By: Humza Siddique and Maida Tahir
“We give importance to the individuals instead of the system!” were the words of Mr. Nauman Baig, Enrollment Coordinator at the School of Science and Engineering.
Though Mr. Baig’s opinion was echoed by other enrollment officers on campus, students express concern over constricting choices in course enrolment. “It’s been three semesters and now I’m convinced that I won’t get Game Theory,” said Muhammad Haris’ 20.
Students exploring different disciplines aim to enroll in outgroups and free electives of their choice. This, however, proves to be a tough bargain for SDSB and HSS students.
“Our first priority is to ensure students of our school get all their courses. After the reserved seats for repeating students are filled, Phase 2 and Add-Drop is the only viable option for non-SDSB students,” said Ms. Fatima Khalid, from the Office of Undergraduate Student Advising, at the Business school. For an outgroup course enrolment, a student’s respective department has to forward a request to the other school for the course specified. However, it continues to be a problem. “Do not approach the instructor or coordinator directly. You will not be entertained!” said Ms. Khalid. Otherwise, “Add-drop mein ghaplay hotay hain aur course nahi milta!” laughed Ms. Khalid.
However, Ms. Eliya Mohsin, Officer at the Gurmani School of Humanities, had a different point of view on the matter of outgroups. “The Management Science Major’s elective courses are cross-listed with economics courses. HSS department’s consent was not taken for this.” said Mohsin. “Economics courses are loaded, so if you get them, good for you, otherwise there isn’t much we can do!”
According to Ms. Khalid, students with genuine cases are always catered to. “I will try my best to help you get the course, provided you have a genuine case.” In contrast, Ms. Mohsin’s focus is to simply “guide students toward the options available”.
This difference in views occurs again in the talk of level restrictions on juniors of other schools. They are not able to enroll in basic humanities courses. Ms. Mohsin reasons that high-level courses indicate rigour, even without the “minor” label.
“Take higher level courses with no prerequisites. In-depth knowledge is looked at in job application.” said Ms. Mohsin. She also mentioned low aggregate performance in 100 level courses due to enrolment of non-serious students. “Instructors just do not want uncommitted juniors and seniors who cause disruptions in class.”
Ms. Khalid, when asked about this enrolment restriction, gave a different response to The Post:
“I don’t know why students can’t take 100 level courses. SDSB does not follow any such policy.”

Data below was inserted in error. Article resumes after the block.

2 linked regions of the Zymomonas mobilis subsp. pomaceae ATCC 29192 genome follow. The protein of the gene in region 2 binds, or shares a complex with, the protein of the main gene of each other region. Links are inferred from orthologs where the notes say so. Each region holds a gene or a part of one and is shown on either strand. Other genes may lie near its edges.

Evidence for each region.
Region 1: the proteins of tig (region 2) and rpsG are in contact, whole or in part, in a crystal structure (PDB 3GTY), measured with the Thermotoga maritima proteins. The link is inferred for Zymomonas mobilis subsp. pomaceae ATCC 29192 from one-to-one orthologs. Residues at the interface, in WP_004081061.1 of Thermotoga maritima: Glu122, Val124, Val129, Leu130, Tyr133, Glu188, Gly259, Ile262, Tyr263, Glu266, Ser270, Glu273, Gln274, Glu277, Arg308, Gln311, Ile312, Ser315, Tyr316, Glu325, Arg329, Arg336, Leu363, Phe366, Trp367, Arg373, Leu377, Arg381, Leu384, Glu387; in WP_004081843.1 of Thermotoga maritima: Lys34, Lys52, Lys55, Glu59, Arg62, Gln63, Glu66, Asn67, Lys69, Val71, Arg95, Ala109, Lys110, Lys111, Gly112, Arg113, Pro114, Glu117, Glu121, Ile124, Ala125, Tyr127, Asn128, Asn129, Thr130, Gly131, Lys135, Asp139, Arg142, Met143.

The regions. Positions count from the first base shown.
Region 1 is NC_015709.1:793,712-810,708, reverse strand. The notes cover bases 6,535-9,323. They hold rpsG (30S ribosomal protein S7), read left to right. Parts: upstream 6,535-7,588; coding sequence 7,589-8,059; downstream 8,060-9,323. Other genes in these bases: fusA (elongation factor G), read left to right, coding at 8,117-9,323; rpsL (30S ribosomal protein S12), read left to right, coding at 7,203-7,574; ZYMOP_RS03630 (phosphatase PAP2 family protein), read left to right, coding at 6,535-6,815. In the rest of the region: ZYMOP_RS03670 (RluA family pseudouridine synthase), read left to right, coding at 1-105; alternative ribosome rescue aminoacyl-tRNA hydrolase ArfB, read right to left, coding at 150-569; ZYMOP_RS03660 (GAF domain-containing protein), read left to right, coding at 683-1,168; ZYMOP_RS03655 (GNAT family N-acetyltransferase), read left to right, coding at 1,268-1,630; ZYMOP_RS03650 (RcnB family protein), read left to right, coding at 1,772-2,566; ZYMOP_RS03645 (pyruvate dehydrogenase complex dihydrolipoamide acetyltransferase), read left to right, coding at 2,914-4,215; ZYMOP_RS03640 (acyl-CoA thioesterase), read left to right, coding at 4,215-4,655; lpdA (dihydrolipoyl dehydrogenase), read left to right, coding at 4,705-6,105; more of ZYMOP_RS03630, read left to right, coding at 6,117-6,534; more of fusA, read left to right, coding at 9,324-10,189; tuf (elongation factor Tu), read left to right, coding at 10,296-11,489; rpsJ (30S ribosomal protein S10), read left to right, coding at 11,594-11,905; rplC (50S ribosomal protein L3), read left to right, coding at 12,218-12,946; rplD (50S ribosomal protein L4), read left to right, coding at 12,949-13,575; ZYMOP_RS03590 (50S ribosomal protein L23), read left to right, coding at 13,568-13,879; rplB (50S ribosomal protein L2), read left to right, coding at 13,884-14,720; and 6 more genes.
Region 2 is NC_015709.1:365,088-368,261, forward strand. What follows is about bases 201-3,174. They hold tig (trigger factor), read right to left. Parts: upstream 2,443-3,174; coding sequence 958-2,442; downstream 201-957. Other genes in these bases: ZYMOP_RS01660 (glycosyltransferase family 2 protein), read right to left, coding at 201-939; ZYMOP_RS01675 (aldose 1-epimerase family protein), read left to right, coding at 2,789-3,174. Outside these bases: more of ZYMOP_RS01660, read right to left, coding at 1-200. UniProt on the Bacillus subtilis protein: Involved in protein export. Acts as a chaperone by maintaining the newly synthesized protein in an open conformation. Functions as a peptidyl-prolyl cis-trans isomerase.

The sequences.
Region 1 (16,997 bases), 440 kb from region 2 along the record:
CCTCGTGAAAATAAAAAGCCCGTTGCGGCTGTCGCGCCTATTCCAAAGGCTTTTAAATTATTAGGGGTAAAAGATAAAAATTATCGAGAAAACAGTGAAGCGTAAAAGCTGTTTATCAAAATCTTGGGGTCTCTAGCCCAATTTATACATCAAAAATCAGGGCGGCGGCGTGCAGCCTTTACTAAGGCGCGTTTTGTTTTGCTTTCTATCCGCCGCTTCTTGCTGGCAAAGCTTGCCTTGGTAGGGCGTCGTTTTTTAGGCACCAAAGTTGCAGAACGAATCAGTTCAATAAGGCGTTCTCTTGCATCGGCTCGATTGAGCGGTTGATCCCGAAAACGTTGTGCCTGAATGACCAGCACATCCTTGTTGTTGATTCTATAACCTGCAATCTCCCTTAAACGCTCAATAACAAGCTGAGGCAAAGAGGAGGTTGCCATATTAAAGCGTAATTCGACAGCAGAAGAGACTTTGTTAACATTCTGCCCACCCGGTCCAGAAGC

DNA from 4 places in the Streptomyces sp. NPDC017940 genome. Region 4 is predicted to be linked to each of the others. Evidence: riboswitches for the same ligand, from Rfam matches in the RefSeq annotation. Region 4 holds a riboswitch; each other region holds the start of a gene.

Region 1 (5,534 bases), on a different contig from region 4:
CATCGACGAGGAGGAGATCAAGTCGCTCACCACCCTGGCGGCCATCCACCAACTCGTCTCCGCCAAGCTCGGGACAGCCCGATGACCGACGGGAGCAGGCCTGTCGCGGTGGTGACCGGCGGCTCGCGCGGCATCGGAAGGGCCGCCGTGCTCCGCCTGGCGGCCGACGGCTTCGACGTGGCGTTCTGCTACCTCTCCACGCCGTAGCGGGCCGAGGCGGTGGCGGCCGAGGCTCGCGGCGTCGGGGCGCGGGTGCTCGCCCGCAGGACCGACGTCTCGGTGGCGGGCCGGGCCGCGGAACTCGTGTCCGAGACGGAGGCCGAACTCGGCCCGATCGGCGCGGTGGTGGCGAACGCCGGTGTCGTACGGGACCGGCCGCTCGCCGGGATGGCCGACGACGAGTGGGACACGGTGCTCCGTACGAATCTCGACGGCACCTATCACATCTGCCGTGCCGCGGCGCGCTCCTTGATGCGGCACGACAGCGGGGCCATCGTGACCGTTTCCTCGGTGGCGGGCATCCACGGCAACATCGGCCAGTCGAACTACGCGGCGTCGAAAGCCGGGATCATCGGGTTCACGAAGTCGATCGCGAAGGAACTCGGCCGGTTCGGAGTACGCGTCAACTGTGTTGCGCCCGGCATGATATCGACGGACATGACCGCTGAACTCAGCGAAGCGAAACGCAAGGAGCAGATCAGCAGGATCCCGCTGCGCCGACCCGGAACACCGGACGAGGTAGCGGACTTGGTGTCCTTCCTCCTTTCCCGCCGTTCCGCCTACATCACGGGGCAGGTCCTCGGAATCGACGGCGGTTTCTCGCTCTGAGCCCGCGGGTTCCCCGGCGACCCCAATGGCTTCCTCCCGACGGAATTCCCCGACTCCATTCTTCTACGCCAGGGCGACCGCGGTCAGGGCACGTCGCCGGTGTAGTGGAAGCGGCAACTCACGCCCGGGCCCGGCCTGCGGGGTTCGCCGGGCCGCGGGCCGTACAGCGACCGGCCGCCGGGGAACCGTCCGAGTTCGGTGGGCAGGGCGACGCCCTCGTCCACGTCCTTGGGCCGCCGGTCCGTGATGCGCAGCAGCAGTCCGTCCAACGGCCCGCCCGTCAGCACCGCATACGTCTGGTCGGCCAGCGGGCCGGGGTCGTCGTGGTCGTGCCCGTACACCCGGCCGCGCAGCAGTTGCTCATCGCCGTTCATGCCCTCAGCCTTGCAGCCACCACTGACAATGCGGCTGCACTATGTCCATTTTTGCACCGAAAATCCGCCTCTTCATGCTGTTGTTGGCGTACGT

SSE coordinator, Mr. Baig, also shared his thoughts regarding inter-school enrolment. His observation was that students from SSE found it easier to enroll in SDSB courses due to the absence of level restrictions unlike HSS. In SSE, students looking to pursue an econ math major, a degree offered by both schools, have found it difficult to enroll in principle level economics courses. According to Mr. Baig, the coordinator of SSE, they aim to accommodate students from all schools to the best of their ability, unless the course demand exceeds the physical capacities of the laboratories and classrooms. On the other hand, when asked about how often SSE students themselves face issues with courses, he stated:
“Our students barely have any free electives outside the SSE cores as it is, and if the ones they do have do not fulfill their requirements, it’s just very unfair to them.”
Perhaps, the common theme among every coordinator’s view is their preference for students of their own school. On this, Ms. Mohsin and Ms. Khalid hold that students from another school are often last priority, if a priority at all. “We are not required to assist students with the completion of their minors. Majors are our only priority,” said Umar Brar of SDSB, when asked about his policy on helping students of varied majors fulfill their outgroup requirements with business school courses.
Ms. Khalid hoped that the situation will improve due to increasing attention on inter-school coordination. A meeting with the Deans was held on Friday, 11th October to discuss and fill in the communication gaps between different departments. Faculty have been assigned an advisory role regarding inter-school communications.
“In our attempts to please the administration and faculty, we forget who we are here to facilitate; the students.” said Mr. Baig.
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